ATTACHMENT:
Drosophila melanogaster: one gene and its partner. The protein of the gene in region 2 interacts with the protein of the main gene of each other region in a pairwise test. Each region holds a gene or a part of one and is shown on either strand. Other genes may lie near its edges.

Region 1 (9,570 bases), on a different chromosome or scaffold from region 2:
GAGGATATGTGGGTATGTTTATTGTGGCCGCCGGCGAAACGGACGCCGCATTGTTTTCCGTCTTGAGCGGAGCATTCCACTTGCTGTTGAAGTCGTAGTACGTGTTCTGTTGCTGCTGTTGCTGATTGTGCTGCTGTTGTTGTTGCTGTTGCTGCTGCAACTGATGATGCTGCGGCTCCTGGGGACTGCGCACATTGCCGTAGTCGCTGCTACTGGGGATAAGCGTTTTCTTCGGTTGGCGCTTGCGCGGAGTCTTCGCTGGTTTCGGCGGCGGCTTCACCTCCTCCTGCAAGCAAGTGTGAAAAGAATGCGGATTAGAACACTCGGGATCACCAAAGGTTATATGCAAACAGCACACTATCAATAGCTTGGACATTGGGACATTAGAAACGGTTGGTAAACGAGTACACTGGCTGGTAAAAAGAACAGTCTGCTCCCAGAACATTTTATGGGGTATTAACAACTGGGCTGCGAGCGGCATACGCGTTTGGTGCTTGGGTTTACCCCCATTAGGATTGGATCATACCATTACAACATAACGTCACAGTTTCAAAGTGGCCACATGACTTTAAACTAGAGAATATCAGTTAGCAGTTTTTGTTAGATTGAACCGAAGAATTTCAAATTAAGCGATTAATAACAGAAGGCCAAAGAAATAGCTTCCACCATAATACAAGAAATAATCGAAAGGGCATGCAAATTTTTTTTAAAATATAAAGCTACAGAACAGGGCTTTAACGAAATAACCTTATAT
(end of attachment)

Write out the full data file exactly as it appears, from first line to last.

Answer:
Drosophila melanogaster: one gene and its partner. The protein of the gene in region 2 interacts with the protein of the main gene of each other region in a pairwise test. Each region holds a gene or a part of one and is shown on either strand. Other genes may lie near its edges.

Region 1 (9,570 bases), on a different chromosome or scaffold from region 2:
GAGGATATGTGGGTATGTTTATTGTGGCCGCCGGCGAAACGGACGCCGCATTGTTTTCCGTCTTGAGCGGAGCATTCCACTTGCTGTTGAAGTCGTAGTACGTGTTCTGTTGCTGCTGTTGCTGATTGTGCTGCTGTTGTTGTTGCTGTTGCTGCTGCAACTGATGATGCTGCGGCTCCTGGGGACTGCGCACATTGCCGTAGTCGCTGCTACTGGGGATAAGCGTTTTCTTCGGTTGGCGCTTGCGCGGAGTCTTCGCTGGTTTCGGCGGCGGCTTCACCTCCTCCTGCAAGCAAGTGTGAAAAGAATGCGGATTAGAACACTCGGGATCACCAAAGGTTATATGCAAACAGCACACTATCAATAGCTTGGACATTGGGACATTAGAAACGGTTGGTAAACGAGTACACTGGCTGGTAAAAAGAACAGTCTGCTCCCAGAACATTTTATGGGGTATTAACAACTGGGCTGCGAGCGGCATACGCGTTTGGTGCTTGGGTTTACCCCCATTAGGATTGGATCATACCATTACAACATAACGTCACAGTTTCAAAGTGGCCACATGACTTTAAACTAGAGAATATCAGTTAGCAGTTTTTGTTAGATTGAACCGAAGAATTTCAAATTAAGCGATTAATAACAGAAGGCCAAAGAAATAGCTTCCACCATAATACAAGAAATAATCGAAAGGGCATGCAAATTTTTTTTAAAATATAAAGCTACAGAACAGGGCTTTAACGAAATAACCTTATAT